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Swimming

Discussion in 'Real Life Discussion' started by Oz, Nov 8, 2019 at 12:04 AM.

  1. Oz

    Oz For Zombie. Moderator DLP Supporter

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    Swimming, swimming, swimming.

    Joined a pool last week because I'd like to do a triathlon next year and I'm going 3 times a week now. And it's fucking hard.

    Started with 5 lengths (250m) which took me 31 minutes. Then 7 lengths (350m) which took about 30 minutes. And then 8 lengths (400m) which took me about 29 minutes. It's definitely getting easier to take less time to recover between lengths but I'm struggling.

    Any advice on what to focus on for a beginner? I've been looking stuff up online but I'm not sure what's useful and what's BS. For now I've just been trying to focus on breathing evenly.
     
  2. Microwave

    Microwave Groundskeeper

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    highelbowshighelbowshighelbowshighelbowshighelbowshighelbowshighelbowshighelbowshighelbowshighelbowshighelbowshighelbowshighelbowshighelbowshighelbowshighelbowshighelbowshighelbowshighelbowshighelbowshighelbowshighelbowshighelbowshighelbows

    It'll make your swimming experience so much more efficient.

    Your forearm has a much bigger area than your hand, so most of your pull will come from it. If your elbows are flat, you're pretty much wasting away half of what you can do.

    (I haven't watched this video but it looks okay)


    Breathing evenly really depends on where your strengths are, if you're able to keep your body balanced and symmetrical without doing it, that's great, and breathing evenly doesn't really matter. If you can't, breathing evenly can help a lot with it.
     
  3. Oz

    Oz For Zombie. Moderator DLP Supporter

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    That seems really helpful, I don't have nearly that much flexibility in the shoulders, but something I can work on.
     
  4. Selethe

    Selethe normalphobe

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    Form is very important.
    - Keep your chin tucked, eyes on the stripe at the bottom of the lane. Never, ever lift your head-- turn your body sideways to breath.
    - Wear a swim cap even if you have short hair (reduces drag)
    - Learn to flip-turn at the end of a lap. This helps keep momentum.
    - Spend as much time underwater as you can. If you watch Olympic swimmers, they cover over half the length of the pool just from the force of diving/flip-turning and dolphin kicking beneath the water. You're actually slower above water.
    - Stretch your arm forward as far as you can and pull to swim.
    - Don't let your legs drop. Keeping your head tucked down helps with this, as it pushes your body into a horizontal form. You want to be laying on top of the water, even if you get tired. Bad form wastes so much energy.

    There's a lot more but it's kinda hard to give advice without actually seeing what you're doing. I would also suggest practicing other strokes like Butterfly and Backstroke, along with Freestyle. Butterfly to help with core strength and dolphin kicking, and Backstroke so you get used to rolling your body side to side to swim, along with not being able to look everywhere.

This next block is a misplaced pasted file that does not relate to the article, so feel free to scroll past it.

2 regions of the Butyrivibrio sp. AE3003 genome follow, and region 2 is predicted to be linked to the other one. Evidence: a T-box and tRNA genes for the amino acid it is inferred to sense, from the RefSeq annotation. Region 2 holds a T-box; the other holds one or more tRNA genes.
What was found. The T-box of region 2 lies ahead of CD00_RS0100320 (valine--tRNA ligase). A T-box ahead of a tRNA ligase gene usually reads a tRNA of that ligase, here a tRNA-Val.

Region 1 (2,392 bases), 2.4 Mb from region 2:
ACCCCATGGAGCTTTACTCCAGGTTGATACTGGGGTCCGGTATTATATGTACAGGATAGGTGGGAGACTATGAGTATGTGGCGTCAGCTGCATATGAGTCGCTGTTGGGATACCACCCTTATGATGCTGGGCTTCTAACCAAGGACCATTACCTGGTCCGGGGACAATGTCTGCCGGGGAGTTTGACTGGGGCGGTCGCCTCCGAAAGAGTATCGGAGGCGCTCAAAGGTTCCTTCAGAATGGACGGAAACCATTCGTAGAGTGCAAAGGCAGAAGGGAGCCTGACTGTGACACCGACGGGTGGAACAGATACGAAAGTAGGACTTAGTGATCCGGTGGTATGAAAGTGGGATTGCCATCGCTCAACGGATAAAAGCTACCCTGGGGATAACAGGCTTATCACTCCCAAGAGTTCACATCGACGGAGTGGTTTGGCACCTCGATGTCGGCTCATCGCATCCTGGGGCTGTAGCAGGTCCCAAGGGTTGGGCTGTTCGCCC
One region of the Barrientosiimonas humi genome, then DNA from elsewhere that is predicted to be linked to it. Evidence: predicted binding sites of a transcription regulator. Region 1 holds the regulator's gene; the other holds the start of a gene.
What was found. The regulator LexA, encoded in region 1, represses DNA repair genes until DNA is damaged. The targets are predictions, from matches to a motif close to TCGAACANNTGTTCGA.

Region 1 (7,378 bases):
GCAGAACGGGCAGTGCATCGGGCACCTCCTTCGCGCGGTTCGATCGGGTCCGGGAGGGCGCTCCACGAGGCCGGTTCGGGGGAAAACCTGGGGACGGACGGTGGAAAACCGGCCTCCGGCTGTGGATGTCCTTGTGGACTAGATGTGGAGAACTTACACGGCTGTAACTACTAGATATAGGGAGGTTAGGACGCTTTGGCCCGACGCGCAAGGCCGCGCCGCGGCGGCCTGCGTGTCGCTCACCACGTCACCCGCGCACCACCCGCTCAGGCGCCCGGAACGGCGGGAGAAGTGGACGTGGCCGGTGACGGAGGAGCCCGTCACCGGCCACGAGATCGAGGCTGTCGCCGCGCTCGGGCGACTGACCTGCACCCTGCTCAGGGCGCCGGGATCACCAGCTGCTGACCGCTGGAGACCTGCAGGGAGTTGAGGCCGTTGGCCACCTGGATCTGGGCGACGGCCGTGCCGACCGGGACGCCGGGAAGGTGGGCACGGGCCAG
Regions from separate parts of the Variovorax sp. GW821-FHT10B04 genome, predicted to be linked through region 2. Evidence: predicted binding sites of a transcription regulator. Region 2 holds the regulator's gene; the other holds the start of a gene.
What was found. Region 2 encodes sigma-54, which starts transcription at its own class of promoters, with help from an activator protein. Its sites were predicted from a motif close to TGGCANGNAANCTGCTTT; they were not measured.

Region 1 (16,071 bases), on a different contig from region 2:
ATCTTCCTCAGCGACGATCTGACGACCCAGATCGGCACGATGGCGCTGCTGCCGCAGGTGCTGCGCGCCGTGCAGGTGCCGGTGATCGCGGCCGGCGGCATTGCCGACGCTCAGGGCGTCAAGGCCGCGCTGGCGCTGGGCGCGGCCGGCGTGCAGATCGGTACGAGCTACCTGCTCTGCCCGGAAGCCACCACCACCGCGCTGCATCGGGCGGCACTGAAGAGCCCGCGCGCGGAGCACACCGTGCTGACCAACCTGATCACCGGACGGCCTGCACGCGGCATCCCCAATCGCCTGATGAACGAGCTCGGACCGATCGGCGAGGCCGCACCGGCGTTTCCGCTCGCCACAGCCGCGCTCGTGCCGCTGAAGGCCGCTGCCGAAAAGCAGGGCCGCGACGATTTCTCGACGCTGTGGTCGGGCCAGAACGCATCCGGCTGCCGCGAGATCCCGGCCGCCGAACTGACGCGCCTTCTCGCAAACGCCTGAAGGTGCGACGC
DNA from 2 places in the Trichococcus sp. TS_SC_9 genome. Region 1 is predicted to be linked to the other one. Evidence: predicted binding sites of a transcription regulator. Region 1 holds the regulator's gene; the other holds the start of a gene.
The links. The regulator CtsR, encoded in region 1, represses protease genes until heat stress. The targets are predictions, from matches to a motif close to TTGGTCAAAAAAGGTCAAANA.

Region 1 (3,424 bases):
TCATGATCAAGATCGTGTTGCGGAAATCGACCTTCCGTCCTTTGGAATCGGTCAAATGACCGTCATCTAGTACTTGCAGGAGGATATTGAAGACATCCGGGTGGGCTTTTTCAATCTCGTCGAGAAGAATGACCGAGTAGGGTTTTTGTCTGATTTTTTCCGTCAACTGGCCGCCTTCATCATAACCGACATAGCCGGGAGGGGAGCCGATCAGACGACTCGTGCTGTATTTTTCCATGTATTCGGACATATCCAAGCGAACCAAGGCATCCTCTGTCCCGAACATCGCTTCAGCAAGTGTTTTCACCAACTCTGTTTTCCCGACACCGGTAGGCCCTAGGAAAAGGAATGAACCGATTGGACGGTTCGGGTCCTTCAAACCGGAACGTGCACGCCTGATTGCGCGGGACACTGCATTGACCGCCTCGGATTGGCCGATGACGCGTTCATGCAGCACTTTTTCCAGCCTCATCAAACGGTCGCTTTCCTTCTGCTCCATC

5. Microwave

    Microwave Groundskeeper

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    The fastest part of your swimming, unless you're diving, is when you push off the wall, so you'd want to take advantage of that momentum as much as you can before you start slowing down.

    But you're not going to really get anywhere with it if you're subpar with your butterfly kicking. The point is to keep the speed you have when you push off the wall as long as you can, and you'll fall off immediately if you're not able to propel yourself properly.

    Here's another video that was the first search result:


    I'd suggest investing in some fins to practice that. You need a bit of mid-body strength to do butterfly kicks, since they're propelled from your lower back. Fins are helpful in that they force you to use more of your strength when you're swimming whilst at the same time allowing you to go a bit faster.

    On a similar regard, paddles are also helpful to get you into form. They're quite cumbersome, so you won't really be able to move without getting your form in check (high elbows, keeping your body on the same axis, etc.) They're hard to use, even for experienced swimmers, but they're immensely helpful.

    Yeah, no matter how tired you are, you have to remember that you're actually getting more tired trudging through the water with bad form than if you're deliberately adjusting how your moving.
     
  6. Jon

    Jon The Demon Mayor Admin DLP Supporter

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    I know it costs money, but find a Physio nearby and tell them you want to improve your shoulder ROM (range of motion.) Or youtube some appropriate videos on stretches you can do to increase your range.

    Physios can do manual therapy as well which is very effective at getting you kicked off in improvement. If you do end up going that route check reviews for the physio before picking one.